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5 Quick Tips For CFOs About Secure Document Sharing

     
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Failing to protect company data and having to clean up after the fallout of a data breach can have disastrous consequences on a company's budget. In addition, companies may get slapped with hefty fines and penalties if they do not comply with local, state, and/or federal rules and regulations regarding document retention and record-keeping. Here are some quick tips for CFOs when it comes to document storage and sharing:

#1 Determine What Needs to be Saved

In the beginning, this may seem incredibly overwhelming. Depending on the sector your business is in, there may be special rules relating to accounting reports, tax documents, or financial statements, among other types of instruments. The key is to sort all of this out as soon as practicable and stay on top of it as the company grows. It would be very difficult to try to recreate records after the fact, so it is best to safeguard all documents from the outset. This is easy to do by establishing a corporate repository and organizing documents by type and subtype.

 

Related Content: Insights Into Using A SecureDocs Virtual Data Room from Inogen's CFO

 

#2 Determine the Length of Time Documents Need to be Retained

In addition to understanding which documents need to be saved, it is important to understand how long the different types of documents must be retained to comply with the pertinent statutory requirements. Some documents must be kept for three years, some for seven, and some for over a decade. It really varies by state and industry. Although it may seem like overkill, with the convenience of cloud computing, there is really no reason for companies to ever lose or delete documents.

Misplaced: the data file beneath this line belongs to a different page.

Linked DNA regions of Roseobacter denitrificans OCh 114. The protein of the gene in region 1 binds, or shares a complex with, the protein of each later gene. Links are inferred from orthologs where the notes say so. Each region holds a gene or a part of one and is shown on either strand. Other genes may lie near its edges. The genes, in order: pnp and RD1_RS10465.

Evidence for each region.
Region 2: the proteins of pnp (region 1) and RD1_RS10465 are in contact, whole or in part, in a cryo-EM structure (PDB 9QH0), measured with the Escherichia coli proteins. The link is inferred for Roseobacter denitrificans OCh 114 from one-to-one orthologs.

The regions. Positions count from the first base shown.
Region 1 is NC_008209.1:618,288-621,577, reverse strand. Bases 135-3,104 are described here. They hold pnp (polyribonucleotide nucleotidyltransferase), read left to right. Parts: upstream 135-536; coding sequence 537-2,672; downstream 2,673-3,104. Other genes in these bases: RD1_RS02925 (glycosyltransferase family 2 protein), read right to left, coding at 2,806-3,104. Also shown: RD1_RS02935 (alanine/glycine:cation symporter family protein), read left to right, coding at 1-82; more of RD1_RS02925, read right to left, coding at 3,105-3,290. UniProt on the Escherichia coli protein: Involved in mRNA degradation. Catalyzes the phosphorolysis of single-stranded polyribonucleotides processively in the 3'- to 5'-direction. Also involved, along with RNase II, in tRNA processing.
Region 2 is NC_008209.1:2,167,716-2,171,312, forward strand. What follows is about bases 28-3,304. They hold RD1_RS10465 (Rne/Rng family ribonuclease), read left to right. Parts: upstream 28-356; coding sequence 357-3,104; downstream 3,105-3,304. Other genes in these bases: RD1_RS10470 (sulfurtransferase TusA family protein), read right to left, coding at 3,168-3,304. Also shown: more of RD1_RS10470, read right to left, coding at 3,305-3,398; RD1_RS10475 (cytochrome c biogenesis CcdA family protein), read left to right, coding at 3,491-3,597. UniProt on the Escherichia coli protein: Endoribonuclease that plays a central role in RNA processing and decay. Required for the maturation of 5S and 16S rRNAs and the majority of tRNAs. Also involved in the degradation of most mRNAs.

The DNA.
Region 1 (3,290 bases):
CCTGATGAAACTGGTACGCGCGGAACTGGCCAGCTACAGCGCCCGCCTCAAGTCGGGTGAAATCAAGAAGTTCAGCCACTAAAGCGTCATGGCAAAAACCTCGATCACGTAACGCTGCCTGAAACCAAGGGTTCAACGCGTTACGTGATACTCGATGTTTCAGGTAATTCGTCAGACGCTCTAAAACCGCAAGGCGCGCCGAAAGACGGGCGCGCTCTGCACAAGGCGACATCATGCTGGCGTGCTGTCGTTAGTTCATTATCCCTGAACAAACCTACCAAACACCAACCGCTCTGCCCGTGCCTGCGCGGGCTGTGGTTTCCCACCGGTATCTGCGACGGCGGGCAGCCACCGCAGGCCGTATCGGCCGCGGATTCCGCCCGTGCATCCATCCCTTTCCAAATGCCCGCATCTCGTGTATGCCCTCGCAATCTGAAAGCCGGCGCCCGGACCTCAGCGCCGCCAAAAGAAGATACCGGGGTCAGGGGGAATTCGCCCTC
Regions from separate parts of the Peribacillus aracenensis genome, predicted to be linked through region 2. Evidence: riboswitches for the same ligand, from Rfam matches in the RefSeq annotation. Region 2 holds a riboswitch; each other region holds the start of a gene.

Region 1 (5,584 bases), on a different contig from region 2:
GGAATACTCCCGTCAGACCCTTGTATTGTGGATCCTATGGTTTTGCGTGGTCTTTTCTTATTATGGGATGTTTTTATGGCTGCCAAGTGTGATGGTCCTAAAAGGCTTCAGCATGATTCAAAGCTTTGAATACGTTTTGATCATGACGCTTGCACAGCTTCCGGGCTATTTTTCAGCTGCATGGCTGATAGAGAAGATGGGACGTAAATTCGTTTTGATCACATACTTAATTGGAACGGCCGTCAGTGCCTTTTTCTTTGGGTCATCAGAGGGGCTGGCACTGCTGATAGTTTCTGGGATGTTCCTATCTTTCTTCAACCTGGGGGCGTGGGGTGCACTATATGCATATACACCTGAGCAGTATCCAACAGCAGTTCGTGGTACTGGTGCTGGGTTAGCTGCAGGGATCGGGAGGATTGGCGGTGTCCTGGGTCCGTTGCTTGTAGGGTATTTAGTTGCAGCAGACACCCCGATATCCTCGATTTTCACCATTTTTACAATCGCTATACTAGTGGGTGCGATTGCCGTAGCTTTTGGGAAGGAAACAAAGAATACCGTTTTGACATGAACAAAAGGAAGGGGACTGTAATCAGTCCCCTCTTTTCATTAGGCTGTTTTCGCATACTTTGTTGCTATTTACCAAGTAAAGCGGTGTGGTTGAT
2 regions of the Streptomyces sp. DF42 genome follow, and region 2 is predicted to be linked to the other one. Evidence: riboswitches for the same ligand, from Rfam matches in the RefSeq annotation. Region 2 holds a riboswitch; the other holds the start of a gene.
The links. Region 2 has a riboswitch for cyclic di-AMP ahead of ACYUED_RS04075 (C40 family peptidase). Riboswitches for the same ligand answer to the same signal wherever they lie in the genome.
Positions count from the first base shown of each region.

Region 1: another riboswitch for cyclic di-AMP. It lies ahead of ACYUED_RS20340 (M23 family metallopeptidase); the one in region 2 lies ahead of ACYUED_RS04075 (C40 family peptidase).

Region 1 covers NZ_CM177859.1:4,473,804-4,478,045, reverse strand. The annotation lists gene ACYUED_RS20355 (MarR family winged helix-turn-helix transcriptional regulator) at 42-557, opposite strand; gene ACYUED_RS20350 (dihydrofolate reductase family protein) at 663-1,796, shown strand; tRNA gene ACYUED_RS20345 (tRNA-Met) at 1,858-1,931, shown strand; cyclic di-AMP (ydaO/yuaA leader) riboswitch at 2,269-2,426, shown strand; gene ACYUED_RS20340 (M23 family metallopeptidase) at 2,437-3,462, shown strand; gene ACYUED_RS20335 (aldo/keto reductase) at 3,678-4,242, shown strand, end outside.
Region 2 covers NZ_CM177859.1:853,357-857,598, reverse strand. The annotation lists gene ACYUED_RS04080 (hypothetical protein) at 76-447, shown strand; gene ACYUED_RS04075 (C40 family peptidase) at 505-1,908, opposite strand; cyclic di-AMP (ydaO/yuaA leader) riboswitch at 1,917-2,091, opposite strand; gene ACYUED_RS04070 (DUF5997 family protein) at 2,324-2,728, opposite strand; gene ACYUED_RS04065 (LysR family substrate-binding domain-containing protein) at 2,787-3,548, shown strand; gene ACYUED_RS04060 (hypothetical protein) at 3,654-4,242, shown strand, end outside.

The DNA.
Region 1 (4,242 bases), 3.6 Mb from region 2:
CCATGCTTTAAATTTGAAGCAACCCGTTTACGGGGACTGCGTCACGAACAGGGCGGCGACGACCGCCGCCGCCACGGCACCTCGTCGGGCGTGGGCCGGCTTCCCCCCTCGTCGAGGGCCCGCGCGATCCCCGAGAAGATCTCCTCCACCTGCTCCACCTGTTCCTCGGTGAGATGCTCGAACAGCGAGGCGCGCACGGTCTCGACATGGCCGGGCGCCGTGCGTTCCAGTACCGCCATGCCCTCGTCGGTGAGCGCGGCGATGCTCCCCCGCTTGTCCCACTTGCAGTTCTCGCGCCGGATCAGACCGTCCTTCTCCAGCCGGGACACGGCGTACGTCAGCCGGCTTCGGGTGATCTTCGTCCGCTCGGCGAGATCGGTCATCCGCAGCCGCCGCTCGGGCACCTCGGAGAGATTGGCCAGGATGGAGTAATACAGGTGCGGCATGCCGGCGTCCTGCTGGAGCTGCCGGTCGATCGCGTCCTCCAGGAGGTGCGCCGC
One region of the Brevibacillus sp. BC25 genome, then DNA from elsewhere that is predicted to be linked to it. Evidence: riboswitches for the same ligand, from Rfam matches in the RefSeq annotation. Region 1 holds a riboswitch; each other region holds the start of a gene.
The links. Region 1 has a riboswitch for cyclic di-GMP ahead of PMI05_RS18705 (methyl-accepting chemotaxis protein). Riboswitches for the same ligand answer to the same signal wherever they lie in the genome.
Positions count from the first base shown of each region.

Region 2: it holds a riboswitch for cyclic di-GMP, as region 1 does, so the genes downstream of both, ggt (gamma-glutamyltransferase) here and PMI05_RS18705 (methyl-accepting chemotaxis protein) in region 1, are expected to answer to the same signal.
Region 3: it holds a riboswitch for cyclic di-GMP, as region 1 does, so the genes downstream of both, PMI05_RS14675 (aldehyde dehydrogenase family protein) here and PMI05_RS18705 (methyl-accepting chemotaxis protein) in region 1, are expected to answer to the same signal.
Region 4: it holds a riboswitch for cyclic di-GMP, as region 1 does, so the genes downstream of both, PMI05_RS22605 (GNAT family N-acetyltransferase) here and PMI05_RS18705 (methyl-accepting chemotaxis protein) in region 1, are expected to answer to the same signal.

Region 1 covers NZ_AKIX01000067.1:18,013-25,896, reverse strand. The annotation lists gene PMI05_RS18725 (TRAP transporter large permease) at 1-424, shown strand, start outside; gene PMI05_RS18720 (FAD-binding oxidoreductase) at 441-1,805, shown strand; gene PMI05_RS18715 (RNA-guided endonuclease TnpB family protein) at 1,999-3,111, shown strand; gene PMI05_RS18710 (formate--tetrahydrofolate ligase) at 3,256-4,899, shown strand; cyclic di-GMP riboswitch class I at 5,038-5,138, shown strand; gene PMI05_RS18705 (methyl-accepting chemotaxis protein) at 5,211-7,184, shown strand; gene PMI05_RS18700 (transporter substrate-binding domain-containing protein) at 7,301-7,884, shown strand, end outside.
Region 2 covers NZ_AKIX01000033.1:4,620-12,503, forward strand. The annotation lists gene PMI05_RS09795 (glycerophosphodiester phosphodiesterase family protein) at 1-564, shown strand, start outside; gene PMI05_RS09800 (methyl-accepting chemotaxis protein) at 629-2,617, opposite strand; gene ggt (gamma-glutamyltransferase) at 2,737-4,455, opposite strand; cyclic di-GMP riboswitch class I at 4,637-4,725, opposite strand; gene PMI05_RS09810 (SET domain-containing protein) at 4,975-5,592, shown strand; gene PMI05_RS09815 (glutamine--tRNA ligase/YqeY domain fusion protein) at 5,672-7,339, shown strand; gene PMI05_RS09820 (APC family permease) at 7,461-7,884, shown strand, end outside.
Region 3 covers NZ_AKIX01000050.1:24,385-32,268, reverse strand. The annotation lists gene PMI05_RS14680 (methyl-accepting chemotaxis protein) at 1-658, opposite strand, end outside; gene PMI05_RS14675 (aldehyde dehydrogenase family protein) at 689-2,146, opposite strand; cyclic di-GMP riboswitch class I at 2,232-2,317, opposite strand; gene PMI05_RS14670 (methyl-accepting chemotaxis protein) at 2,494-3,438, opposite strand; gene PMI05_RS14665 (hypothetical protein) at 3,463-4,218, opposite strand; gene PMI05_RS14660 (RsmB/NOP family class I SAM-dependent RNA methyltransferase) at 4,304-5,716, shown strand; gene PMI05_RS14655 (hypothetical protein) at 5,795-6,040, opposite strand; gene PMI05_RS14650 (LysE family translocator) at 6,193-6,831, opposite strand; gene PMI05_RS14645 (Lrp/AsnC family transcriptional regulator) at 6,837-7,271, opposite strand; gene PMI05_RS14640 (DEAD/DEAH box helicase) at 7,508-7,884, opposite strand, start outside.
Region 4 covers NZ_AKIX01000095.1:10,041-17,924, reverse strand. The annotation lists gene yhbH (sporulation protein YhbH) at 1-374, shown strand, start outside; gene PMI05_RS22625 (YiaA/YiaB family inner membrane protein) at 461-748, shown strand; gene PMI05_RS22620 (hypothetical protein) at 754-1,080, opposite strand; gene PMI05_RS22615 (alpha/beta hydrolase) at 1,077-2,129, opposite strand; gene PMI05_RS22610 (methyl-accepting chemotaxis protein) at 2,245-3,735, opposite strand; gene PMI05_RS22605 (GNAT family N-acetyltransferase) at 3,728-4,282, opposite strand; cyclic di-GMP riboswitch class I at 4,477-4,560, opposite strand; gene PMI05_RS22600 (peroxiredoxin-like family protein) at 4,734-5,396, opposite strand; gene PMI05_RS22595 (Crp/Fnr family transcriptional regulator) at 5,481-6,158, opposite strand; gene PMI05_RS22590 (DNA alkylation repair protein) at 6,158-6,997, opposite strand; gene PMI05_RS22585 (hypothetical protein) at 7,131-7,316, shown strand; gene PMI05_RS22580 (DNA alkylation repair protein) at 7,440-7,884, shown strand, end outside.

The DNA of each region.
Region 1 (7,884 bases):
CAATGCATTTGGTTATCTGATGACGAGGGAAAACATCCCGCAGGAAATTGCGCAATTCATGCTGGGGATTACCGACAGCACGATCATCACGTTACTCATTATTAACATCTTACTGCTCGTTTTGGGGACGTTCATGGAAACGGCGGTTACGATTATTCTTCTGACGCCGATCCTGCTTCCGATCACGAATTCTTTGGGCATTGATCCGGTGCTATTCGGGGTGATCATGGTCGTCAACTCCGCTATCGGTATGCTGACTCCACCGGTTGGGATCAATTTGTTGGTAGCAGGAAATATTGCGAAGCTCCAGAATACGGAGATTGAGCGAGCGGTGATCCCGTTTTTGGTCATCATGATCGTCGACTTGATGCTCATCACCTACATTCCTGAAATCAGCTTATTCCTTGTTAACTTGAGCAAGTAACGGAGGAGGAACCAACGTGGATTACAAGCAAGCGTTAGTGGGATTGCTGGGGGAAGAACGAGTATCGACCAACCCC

#3 Create a Document Management Strategy

Time constraints may make it difficult for leaders to really get a handle on document retention rules, which usually leads to a haphazard approach to document storage. At a minimum, companies should set up an online database for company documents, but to keep things better organized and avoid issues down the line, it is really best to create a concrete document management strategy. This means thinking about what needs to be saved, how it should be saved, where it should be saved, who can access it, who should not have access to it, and so forth, and then putting the leadership team's decisions about these things into writing. And, everyone in the company needs to understand and adhere to any policy that is implemented to ensure consistency and continuity.

 

Related Content: The CFO's Definitive Guide to Document Retention

 

#4 Invest in Secure Document Storage

Obviously, we've mentioned the importance of creating an online repository, but this shouldn't just be any online storage service. Company documents often contain valuable information in need of adequate protection. Therefore, it is important that any document management strategy include research and investment into a secure document storage service. Ideally, the selected solution should emphasize data security, be easy to set up and implement, have a simple user interface, allow for access restrictions, and offer unlimited storage capacity. 

 

#5 Train Employees About Document Storage and Security

The only way to ensure that all company data is saved, protected, and accessible is by ensuring that everyone in the company who engages in document creation and review abides by the company's outlined document management rules. If different departments go about things in a different manner this will eventually lead to issues, and time and money will be wasted trying to sort things out later. Instead, leaders must be proactive by creating clearly written guidelines for document saving and storage, training personnel about these rules, and consistently enforcing compliance.

A CFO's definitive guide to document retention